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After an alarming new report highlighted a crisis already well-known to state and law enforcement officials, victims, and their families, Senator Reed and Governor Gina Raimondo convened a roundtable meeting with state health officials and Rhode Island State Police Colonel Steven G. O’Donnell to discuss the growing epidemic of drug overdose deaths in Rhode Island, and talk about what can be done about it.

The Trust for America’s Health, together with the Robert Wood Johnson Foundation, issued their report, “The Facts Hurt: A State-By-State Injury Prevention Policy Report,” in June 2015, using a three-year average of federal injury data.  The report found that Rhode Island has the 7th-highest rate of drug overdose deaths in the nation, exceeding the cause-of-death rates for car accidents, murder, and suicide.  Rhode Island’s overdose deaths are the highest in New England, at a rate of 19.4 per 100,000 people.  The national average is 13.4 deaths per 100,000 people.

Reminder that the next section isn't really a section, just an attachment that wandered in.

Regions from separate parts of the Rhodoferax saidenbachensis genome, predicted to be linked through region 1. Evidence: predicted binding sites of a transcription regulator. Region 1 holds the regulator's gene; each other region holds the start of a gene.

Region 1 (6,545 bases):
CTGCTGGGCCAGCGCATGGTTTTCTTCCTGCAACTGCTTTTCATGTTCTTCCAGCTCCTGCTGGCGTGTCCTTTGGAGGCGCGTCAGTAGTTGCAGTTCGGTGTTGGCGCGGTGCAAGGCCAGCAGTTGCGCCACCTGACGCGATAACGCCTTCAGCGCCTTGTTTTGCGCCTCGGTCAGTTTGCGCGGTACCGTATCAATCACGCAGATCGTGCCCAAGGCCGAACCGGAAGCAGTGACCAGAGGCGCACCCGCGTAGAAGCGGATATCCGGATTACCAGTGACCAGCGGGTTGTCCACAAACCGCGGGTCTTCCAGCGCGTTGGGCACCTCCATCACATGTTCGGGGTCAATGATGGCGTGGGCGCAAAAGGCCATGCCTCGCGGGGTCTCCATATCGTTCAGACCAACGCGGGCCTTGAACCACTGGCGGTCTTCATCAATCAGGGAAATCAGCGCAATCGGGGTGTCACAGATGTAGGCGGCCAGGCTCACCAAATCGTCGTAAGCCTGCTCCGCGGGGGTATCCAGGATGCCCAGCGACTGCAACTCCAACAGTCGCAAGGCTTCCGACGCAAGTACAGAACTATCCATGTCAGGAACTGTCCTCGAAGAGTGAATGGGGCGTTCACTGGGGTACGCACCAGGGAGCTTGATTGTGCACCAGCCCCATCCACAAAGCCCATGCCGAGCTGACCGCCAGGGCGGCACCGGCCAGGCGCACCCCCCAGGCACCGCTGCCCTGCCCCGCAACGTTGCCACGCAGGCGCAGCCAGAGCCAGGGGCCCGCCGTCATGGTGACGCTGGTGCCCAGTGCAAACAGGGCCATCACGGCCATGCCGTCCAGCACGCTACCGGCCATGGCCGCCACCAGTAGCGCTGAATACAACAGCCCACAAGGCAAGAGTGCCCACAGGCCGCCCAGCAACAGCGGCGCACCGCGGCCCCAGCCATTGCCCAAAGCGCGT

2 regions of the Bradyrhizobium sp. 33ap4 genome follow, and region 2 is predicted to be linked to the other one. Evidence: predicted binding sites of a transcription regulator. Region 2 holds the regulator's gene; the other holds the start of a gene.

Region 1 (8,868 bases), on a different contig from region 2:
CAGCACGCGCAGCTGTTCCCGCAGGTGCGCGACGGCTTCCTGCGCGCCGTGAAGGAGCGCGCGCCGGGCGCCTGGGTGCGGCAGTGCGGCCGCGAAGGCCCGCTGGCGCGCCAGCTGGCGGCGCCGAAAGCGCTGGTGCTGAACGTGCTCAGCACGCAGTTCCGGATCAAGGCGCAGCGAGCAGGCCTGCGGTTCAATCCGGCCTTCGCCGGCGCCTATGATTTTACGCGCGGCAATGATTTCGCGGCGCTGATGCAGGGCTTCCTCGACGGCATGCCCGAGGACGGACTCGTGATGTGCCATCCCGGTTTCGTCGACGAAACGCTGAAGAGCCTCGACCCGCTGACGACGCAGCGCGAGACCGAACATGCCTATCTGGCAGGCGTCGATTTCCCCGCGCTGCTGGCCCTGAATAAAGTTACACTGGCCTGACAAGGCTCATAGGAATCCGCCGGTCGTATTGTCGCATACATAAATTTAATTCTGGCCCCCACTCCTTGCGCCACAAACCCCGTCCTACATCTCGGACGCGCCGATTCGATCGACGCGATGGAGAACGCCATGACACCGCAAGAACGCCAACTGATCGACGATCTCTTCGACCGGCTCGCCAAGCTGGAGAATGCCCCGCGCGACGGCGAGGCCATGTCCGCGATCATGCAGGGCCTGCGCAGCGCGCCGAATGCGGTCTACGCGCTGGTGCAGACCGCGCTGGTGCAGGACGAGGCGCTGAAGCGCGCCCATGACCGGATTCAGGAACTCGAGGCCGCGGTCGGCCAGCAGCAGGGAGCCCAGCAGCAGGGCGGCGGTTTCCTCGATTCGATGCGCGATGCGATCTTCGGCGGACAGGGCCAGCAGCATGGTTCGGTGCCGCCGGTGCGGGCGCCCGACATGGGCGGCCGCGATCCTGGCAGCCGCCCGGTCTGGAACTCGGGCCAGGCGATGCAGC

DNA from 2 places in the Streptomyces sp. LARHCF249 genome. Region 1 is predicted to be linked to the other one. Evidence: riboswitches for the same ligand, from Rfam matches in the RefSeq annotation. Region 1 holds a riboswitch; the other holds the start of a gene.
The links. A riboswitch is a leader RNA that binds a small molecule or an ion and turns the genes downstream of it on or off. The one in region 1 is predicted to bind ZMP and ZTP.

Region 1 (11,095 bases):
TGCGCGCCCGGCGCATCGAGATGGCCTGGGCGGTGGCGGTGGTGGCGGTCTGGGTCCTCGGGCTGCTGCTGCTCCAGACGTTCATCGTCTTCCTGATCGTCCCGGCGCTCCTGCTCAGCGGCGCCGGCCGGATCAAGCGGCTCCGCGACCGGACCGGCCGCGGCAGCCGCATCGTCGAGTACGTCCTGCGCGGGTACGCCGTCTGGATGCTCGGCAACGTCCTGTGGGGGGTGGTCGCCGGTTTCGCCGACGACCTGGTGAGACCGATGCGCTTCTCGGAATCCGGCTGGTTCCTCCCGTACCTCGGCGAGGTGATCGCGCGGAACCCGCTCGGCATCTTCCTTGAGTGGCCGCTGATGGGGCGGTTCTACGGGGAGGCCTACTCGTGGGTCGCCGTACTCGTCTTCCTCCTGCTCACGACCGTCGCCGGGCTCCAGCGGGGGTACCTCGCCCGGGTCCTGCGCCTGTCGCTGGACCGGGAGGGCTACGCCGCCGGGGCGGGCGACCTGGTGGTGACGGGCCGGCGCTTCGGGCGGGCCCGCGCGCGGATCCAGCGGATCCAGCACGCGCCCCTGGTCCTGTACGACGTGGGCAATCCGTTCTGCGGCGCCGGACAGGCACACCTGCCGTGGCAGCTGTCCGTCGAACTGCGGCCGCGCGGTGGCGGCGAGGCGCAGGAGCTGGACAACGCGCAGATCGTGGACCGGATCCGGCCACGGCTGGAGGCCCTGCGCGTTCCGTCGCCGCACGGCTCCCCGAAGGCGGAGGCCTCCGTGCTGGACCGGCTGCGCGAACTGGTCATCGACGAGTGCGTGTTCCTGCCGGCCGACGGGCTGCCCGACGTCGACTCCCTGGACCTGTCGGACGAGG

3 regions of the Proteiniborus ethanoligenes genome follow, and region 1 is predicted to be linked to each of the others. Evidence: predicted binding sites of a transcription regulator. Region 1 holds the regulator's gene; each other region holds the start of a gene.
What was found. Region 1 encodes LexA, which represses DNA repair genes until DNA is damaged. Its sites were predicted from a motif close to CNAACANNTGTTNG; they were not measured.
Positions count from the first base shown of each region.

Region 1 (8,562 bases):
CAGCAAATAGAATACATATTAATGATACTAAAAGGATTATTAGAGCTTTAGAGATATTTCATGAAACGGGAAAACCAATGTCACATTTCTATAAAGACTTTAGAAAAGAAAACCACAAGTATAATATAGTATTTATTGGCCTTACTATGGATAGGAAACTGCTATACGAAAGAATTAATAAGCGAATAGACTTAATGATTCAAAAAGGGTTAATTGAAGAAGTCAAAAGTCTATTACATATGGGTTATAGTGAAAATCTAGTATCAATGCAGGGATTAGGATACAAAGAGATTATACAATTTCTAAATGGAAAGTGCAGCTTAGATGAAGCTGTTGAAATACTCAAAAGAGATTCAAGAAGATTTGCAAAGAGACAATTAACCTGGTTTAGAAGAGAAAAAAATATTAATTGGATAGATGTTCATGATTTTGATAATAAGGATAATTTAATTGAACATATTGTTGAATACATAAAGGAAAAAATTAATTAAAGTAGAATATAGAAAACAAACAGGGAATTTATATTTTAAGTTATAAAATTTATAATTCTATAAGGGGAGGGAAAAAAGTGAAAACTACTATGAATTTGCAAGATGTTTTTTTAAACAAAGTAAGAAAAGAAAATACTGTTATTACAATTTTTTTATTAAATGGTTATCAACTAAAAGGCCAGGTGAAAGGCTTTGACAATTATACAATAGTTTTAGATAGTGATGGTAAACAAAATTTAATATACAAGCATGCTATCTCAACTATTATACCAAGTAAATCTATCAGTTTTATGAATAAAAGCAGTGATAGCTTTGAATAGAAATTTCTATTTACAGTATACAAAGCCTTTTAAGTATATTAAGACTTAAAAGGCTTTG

Reed and Raimondo gathered health officials including Maria Montanaro, Director of the state Department of Behavioral Health, Developmental Disabilities and Hospitals, and Dr. Nicole Alexander-Scott, Director of the Rhode Island Department of Health, together with State Police Colonel O’Donnell to discuss what state offices together with law enforcement are doing to cope with this overdose crisis.  The group also discussed how prevention and education efforts, as well as addressing the root causes of addiction, can help alleviate the epidemic.

Following the meeting, Senator Reed flew to Washington to introduce his Overdose Prevention Act, aimed at saving lives by expanding access to the drug overdose antidote naloxone, and improving prevention programs and first responder training.